Magazine Meet the Makers

Monaghan Made: Catching up with Brehon Brewhouse

Words: Rob Gilmour

Flavourly’s own Monaghan man Rob Gilmour catches up with his compatriot, Seamus McMahon of Brehon Brewhouse, to talk NEIPA brewing in rural Ireland, the terroir of time and who know what else…

Every so often, an editor lets a literary wild cannon in their repertoire loose. Even rarer in those every so oftens, they will do this with a temporary lapse in judgement, a disregard for the consequences. Rarer still these every so oftens will allow this to happen in the perfect storm; the wrong eejit talking to another wrong eejit.

This never happens in three distinct steps. Much like the cold chill of realisation the editor will feel eventually, it will all happen in a sudden singular thunderous moment that will echo in the mind of the editor until the piece is handed in. The “that would be great” to my suggestion that I interview fellow Monaghan man Seamus McMahon about Brehon Brewhouse is doubtless one of these perfect storms.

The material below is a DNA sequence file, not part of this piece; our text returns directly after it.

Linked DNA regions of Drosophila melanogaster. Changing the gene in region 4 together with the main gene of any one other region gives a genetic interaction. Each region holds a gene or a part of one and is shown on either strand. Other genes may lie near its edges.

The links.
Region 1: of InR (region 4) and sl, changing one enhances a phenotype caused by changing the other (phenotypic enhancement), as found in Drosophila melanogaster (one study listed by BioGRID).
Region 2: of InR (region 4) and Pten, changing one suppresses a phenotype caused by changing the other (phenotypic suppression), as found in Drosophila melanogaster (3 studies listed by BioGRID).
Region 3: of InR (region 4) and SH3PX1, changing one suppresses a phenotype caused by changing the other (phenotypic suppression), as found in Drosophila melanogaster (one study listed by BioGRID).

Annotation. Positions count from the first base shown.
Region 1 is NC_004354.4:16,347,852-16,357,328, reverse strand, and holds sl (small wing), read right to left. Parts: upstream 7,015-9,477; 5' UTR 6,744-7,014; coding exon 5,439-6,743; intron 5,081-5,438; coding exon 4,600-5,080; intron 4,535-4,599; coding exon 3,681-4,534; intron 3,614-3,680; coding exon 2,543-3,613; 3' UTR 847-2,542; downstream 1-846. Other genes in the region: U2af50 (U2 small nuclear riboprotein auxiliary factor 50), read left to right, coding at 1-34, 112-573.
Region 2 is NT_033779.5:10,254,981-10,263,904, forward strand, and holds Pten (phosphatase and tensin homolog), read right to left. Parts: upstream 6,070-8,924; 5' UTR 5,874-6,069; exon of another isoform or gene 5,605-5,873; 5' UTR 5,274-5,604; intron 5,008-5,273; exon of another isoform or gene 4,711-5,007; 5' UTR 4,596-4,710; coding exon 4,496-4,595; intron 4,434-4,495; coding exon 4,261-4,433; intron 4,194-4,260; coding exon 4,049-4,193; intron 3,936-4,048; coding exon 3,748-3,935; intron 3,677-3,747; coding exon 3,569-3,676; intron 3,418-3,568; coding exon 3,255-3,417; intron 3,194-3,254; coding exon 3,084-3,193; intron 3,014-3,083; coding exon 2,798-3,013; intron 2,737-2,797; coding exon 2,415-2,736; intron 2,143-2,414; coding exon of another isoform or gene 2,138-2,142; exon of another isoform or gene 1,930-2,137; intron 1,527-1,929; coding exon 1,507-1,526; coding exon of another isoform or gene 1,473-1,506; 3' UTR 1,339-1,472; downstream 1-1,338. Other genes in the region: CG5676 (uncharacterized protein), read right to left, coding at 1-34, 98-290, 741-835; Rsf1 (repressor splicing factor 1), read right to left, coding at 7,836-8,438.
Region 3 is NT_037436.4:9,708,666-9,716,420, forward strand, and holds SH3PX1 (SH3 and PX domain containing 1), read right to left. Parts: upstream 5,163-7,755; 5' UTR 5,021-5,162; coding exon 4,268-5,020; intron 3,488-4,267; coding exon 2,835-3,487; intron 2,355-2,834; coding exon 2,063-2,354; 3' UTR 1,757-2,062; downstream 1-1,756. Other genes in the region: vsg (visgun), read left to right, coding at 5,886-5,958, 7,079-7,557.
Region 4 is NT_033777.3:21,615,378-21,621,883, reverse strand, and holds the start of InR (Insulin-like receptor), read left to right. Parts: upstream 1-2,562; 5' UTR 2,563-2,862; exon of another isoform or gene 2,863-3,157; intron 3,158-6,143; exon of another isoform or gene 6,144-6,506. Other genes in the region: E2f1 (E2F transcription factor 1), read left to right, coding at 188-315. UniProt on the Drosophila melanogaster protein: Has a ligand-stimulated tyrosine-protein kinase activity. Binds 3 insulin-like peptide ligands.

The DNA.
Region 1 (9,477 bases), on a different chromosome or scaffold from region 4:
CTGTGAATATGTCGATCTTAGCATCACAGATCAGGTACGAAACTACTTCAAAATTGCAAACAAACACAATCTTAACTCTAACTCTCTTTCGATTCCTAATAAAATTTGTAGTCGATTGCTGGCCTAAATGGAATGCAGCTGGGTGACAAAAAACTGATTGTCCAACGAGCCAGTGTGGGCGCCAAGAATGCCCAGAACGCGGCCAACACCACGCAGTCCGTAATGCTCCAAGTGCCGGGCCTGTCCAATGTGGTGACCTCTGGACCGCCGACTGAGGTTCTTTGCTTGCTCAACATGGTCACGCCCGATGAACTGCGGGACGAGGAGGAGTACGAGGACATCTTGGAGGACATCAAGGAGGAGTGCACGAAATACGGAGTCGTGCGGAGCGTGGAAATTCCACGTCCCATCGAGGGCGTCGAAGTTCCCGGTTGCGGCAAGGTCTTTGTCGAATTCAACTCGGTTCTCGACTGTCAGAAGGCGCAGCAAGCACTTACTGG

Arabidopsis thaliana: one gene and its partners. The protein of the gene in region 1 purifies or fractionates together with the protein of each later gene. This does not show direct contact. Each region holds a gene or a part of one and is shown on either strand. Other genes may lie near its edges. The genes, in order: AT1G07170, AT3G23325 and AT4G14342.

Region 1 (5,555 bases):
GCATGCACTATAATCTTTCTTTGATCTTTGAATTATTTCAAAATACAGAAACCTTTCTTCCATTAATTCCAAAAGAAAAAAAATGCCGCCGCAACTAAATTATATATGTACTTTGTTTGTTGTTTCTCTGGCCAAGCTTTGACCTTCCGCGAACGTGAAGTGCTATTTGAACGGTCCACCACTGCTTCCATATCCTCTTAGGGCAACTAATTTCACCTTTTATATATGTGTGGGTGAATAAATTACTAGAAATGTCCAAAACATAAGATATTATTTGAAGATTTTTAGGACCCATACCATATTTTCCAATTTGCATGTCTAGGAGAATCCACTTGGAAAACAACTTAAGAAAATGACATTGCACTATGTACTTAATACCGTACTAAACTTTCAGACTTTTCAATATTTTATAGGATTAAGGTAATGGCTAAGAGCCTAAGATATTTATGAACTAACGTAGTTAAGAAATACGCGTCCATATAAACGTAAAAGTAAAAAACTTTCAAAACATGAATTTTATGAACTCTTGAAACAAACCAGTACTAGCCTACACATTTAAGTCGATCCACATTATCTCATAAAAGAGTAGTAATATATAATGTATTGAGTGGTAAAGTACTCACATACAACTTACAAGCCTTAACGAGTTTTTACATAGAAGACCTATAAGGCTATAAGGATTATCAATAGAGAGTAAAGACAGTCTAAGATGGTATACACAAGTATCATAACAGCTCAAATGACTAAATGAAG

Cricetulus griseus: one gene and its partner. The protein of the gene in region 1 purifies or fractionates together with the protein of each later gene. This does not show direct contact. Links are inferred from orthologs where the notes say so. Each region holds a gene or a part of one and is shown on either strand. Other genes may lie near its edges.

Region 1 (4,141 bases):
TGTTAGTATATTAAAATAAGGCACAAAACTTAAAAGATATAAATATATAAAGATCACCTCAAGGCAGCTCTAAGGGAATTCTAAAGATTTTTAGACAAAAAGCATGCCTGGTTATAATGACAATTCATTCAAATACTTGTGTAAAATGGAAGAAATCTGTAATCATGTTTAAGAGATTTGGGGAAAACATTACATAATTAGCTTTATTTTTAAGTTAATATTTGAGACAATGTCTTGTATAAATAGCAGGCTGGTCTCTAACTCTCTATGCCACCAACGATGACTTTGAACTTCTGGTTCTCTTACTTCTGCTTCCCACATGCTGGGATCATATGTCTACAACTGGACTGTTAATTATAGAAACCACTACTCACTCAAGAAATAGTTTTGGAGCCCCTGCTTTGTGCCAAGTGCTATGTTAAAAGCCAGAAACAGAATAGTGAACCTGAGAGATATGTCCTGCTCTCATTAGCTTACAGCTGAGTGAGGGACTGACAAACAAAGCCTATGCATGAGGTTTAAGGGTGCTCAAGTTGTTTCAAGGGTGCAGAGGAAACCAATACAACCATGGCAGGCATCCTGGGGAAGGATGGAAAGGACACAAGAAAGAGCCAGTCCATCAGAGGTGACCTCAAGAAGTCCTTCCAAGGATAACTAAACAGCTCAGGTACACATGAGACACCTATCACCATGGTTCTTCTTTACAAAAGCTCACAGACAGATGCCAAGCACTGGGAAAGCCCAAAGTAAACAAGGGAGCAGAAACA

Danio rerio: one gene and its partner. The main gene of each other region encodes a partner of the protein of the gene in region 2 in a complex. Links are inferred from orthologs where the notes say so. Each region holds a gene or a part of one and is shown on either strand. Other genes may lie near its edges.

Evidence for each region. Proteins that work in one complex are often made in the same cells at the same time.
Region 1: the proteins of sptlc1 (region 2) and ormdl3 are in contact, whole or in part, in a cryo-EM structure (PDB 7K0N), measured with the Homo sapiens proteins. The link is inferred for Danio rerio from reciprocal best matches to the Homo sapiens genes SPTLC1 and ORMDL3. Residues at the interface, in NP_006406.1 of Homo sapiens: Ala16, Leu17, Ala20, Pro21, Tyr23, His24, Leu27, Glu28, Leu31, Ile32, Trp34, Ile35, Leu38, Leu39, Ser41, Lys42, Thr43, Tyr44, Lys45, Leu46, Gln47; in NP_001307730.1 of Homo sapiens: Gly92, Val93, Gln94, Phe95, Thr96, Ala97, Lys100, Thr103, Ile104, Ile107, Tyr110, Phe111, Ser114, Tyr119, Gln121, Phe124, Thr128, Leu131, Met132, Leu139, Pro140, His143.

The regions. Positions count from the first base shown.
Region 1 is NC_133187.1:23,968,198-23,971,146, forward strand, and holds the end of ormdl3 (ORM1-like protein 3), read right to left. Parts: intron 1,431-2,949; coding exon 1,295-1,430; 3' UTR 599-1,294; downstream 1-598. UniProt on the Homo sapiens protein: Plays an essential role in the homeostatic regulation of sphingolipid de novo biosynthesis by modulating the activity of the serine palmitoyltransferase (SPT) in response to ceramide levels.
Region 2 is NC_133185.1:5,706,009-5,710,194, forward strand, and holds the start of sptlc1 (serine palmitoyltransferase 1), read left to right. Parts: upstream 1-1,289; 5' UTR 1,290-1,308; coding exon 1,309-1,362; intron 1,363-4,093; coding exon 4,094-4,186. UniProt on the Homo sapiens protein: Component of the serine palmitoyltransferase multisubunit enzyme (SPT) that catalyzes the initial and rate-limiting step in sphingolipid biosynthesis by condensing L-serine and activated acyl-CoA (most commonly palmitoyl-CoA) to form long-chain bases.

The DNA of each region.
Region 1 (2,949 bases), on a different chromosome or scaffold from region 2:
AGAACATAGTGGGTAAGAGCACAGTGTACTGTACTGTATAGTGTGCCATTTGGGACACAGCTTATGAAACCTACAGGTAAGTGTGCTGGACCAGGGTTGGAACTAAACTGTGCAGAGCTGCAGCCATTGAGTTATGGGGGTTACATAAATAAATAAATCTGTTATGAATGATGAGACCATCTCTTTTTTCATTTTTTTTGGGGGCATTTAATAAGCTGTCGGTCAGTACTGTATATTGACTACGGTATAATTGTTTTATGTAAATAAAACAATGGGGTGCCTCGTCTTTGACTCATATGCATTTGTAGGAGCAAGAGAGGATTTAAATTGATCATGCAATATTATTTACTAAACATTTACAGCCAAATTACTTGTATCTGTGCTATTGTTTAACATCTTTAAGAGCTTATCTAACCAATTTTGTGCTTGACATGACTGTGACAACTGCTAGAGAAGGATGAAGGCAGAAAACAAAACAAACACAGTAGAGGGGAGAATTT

Conscious of the responsibly resting on my shoulders not to wind up our editor – I got down to the serious business at hand of discussing beer, brewing, and the two new hop driven beers from Brehon with Seamus.

“Did you see the big news?” I ask.

“Which?” replies Seamus.

“Jackie’s [Jack Charlton] gone.”

“Yep, yep, Jack’s gone. Ah he wasn’t in a good way. Ah Jaysus, he was a good one, wasn’t he? Ah you can laugh about the World Cup, but it really lifted the spirit of the nation at the time.”

Finally, we manage to leave aside the grief felt by so many people for Jackie’s passing as Seamus asks: “Many pints last night?”. It is this question that finally gets us chatting about what we were here to talk about: beer.

There’s obvious pressure on smaller brewers now of the bigger beer companies coming in to try and muscle in on small brewers’ lines in pubs as doors hesitantly open post lockdown. Seamus seems simultaneously proud and slightly surprised by the robustness of some of his lines – he explains he’s had people he supplies turn down advances based on the quality and locality of the beers. Like everyone though, innovation and not resting on laurels has been key to Brehon’s success.